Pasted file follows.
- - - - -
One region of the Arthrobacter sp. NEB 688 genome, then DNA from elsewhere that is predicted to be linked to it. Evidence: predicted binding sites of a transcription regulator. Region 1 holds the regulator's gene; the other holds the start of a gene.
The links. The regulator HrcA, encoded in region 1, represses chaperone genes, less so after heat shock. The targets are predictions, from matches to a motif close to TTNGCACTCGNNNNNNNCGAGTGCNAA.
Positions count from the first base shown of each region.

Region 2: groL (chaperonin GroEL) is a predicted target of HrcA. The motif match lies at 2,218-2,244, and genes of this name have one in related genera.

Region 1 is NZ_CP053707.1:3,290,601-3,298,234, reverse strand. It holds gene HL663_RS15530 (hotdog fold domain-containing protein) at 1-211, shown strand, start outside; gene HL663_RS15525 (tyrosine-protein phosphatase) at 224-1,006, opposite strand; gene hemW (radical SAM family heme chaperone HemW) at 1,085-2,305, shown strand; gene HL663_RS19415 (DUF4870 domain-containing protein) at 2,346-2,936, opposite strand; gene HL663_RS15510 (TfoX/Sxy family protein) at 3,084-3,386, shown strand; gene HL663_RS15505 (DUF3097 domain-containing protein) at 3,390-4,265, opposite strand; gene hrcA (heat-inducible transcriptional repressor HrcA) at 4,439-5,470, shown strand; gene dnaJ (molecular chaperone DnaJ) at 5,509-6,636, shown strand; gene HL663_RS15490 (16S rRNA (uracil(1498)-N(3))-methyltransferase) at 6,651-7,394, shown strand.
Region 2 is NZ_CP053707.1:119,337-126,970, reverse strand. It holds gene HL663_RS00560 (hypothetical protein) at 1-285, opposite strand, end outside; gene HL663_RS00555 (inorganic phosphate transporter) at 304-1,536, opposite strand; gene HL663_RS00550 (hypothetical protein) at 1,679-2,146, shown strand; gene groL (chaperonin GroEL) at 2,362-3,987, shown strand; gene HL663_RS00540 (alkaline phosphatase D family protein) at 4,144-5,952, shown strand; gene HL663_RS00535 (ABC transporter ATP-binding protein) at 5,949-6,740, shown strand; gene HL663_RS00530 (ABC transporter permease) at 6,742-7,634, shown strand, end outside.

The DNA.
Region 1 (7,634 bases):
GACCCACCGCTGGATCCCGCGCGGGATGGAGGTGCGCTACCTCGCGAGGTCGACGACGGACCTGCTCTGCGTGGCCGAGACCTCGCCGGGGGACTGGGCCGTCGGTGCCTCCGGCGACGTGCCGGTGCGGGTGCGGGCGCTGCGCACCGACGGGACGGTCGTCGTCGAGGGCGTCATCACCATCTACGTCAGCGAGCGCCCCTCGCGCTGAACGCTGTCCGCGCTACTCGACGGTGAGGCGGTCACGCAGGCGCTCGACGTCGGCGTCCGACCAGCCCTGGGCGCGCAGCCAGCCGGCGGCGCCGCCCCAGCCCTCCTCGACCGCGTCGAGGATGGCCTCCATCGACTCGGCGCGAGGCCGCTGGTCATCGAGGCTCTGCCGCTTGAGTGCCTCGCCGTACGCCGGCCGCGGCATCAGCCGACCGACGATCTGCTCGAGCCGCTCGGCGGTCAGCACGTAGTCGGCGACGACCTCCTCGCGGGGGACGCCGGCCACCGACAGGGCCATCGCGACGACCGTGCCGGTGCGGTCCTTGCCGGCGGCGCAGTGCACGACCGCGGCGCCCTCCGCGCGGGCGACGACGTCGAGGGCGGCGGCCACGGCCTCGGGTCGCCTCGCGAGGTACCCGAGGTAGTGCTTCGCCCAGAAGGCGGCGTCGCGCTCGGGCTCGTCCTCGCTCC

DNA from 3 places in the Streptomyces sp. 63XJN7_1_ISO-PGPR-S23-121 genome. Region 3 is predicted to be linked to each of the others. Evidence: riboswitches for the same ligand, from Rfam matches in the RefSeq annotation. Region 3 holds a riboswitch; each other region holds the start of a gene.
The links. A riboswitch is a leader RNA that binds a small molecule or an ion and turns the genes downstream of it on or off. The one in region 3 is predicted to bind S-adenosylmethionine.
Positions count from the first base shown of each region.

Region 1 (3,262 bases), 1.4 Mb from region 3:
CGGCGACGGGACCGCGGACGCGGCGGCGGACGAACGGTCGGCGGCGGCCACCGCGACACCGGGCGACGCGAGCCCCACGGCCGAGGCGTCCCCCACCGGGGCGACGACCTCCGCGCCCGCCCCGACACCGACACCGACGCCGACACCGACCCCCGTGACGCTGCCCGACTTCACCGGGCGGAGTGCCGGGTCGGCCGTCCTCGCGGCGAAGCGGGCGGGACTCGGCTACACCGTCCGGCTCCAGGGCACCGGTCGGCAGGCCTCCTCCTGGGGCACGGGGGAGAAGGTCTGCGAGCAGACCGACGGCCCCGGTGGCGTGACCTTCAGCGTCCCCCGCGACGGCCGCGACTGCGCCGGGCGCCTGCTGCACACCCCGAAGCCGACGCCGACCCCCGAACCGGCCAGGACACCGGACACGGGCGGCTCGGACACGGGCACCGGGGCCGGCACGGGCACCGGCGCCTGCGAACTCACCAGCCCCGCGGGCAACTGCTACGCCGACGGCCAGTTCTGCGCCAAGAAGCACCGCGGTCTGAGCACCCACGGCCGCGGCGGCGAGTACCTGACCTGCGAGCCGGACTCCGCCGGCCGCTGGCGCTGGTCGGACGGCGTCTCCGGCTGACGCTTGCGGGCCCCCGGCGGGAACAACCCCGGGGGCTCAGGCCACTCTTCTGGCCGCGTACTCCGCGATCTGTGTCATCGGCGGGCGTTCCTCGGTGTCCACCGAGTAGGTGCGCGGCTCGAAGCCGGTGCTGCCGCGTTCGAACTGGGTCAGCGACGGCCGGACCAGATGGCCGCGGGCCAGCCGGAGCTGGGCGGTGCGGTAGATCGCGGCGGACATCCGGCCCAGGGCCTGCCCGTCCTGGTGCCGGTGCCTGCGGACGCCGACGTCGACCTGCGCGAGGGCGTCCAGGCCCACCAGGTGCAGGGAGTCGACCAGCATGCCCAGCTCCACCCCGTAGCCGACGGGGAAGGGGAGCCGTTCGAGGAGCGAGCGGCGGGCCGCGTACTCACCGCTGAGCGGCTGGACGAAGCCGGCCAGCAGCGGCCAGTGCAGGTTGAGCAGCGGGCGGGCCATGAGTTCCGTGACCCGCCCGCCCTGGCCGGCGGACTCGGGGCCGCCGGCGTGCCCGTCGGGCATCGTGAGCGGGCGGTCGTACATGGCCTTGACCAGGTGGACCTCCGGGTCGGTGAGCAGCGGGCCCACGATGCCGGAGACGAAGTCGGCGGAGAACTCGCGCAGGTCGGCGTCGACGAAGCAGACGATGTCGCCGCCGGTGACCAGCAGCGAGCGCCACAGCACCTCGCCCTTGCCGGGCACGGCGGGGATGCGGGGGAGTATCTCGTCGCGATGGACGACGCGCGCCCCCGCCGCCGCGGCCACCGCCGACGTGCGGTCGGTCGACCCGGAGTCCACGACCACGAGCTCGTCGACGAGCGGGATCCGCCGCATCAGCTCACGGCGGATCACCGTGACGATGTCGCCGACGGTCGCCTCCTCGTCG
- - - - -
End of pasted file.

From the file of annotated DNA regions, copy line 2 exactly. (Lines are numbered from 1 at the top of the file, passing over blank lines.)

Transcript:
The links. The regulator HrcA, encoded in region 1, represses chaperone genes, less so after heat shock. The targets are predictions, from matches to a motif close to TTNGCACTCGNNNNNNNCGAGTGCNAA.